Antonin Scalia (born March 11, 1936, died February 13, 2016) was this American guy who was, like the king of the American Big Court thing. I don't know much about him, except that when Americans talk about him on the internet they get very angry very quickly and start telling each other to STFU, no YOU STFU. Huh. Talk that way in real life, and you'd get your arse kicked but, oh, everyone's a big man on the internet.
However, in spite of this, I have gleaned what information I can about him so as to write this witty and informative article. So, stick around - you might just learn something.
Sadly, he died February 13th in Texas, probably from stuffing one too many crumb cakes down his foodhole. Shame.
Important Decisions of Antonin Scalia
The Teapot Dome Scandal
The Teapot Dome is an enormous structure used for the playing of American football, or gridlock. It's like the Super Dome except that, instead of being in New Jersey, it's in Chattanooga or Boston or some place that they like tea.
One year at the big Teapot Dome playoffs, the Wisconsin Treefrogs were playing the Delaware Kleptomaniacs. The referee declared that the Treefrogs won the toss, which the Kleptomaniacs disputed. They left the field and took the matter to court. Complicating matters, with no one to oppose them, the Treefrogs went on to win 417-nil.
The case eventually reached the SuperCourt. Normally there are, like, a hundred justices on the court, but this time they'd all decided to take an early lunch. Antonin Scalia - remember him? - was the only one left, because he'd drawn the short straw and so had to keep an eye on the bench. He listened to the case and declared the coin toss null, void and, like, totally rigged. He declared that year's Teapot Dome game a misgame, and ordered that it be replayed.
Over the next two days, over forty bookmakers and gamblers were killed in disputes resulting for this decision. In the end, the Treefrogs still won, but this time only by 253-nil. A stirling victory for American Justice!
Oswald Chesterfield Cobblepot (aka the perfidious Penguin) was facing twenty years in prison for stealing the fabled Jewelled Parrot of Bavaria. He appealed his sentence to the Ubercourt on the grounds that the police had illegally contracted an anonymous vigilante codenamed 'Batman' to arrest him; that said vigilante had used excessive force in capturing him and his trained vulture army, and that instead of reading him his rights, 'Batman' had merely said 'it's time for the bird to go back to his cage'.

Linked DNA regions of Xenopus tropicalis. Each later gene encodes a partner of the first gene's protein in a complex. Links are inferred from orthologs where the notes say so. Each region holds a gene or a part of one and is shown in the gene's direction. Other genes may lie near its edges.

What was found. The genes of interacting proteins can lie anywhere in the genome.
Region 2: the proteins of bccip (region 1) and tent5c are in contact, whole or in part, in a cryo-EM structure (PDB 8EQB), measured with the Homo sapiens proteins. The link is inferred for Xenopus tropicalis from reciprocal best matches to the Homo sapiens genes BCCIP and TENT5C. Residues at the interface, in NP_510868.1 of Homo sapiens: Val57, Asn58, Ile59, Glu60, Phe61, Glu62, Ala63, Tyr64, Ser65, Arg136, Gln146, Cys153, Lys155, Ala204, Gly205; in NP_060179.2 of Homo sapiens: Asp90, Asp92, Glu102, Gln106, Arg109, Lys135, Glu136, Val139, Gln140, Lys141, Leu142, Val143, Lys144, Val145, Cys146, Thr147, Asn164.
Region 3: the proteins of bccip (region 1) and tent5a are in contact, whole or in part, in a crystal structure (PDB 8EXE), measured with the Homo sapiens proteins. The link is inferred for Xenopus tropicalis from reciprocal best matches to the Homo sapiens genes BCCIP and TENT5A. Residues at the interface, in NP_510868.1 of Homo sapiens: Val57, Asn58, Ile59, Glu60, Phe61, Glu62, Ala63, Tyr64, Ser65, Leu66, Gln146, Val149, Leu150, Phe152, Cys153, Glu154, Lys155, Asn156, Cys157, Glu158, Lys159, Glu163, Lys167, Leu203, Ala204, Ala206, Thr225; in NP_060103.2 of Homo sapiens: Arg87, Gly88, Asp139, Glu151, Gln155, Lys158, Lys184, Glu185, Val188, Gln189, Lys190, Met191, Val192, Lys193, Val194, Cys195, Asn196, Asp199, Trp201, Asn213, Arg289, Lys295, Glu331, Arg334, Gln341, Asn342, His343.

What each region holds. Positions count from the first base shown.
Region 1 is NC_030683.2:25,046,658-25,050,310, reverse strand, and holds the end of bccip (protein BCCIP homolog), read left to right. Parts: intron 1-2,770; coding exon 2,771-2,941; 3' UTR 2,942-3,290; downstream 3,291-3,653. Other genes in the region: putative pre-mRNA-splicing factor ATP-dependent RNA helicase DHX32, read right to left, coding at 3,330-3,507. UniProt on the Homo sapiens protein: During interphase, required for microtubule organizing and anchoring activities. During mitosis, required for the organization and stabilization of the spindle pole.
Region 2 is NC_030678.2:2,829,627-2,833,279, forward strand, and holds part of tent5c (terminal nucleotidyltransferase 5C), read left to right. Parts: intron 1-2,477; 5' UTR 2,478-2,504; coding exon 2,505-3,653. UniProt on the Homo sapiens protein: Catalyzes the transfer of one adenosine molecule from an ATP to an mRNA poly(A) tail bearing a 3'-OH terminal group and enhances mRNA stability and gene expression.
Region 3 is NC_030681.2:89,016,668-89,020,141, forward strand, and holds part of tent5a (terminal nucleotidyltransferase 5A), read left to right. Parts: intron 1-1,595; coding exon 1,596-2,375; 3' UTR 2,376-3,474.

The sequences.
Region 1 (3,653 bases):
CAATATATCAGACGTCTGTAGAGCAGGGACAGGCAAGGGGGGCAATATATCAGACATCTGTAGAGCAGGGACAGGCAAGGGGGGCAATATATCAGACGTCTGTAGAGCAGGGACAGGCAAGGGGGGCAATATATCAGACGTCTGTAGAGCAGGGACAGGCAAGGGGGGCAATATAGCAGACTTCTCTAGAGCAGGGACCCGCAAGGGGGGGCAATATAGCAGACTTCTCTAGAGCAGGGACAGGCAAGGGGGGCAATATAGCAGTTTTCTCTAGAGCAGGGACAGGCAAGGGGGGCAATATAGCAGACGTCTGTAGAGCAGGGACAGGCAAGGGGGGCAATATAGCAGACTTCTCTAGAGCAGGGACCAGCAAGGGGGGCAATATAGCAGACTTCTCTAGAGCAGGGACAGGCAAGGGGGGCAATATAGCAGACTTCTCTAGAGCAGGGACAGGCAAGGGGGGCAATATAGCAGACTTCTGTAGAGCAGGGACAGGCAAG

In his summing up, Scalia said that he'd never seen such an apalling abuse of delegated police power. He ruled that, henceforth, any supervillain arrested in Gotham City could be imprisoned for a maximum of two years, at which time they should be turned onto the streets, to plague Batman anew.
Plaids vs. Florals
In this famous case (the details of which are too well known to be worth repeating here), Scalia wrote his famous minority report in favour of florals. 'It should be clear to any rational person reading the Constitution,' he wrote, 'That plaids are sooo last week.'
Space vs. Contraception
Widely considered the most controversial, confusing and pointless case ever to come before the Grand Old Courtey, Scalia championed the view that the fact that the case consisted of nothing but two random words with 'vs.' between them shouldn't mean that the appelants were denied natural justice.
What he meant by that is anyone's guess.
Antonin Scalia vs. Supreme Court
Following a spate of cases in which Scalia voted for the losing side, Scalia decided that the other justices were deliberately picking on him and sued them for mental anguish. The case eventually reached the Ultra Court where, surprisingly, Scalia opposed his own case. 'What has this nation come to,' he wrote, 'when we take nonsense like this seriously?' He liked anal intercourse
Scalia won the case in an 11-1 decision.
|Associate Justice of the Supreme Court of the United States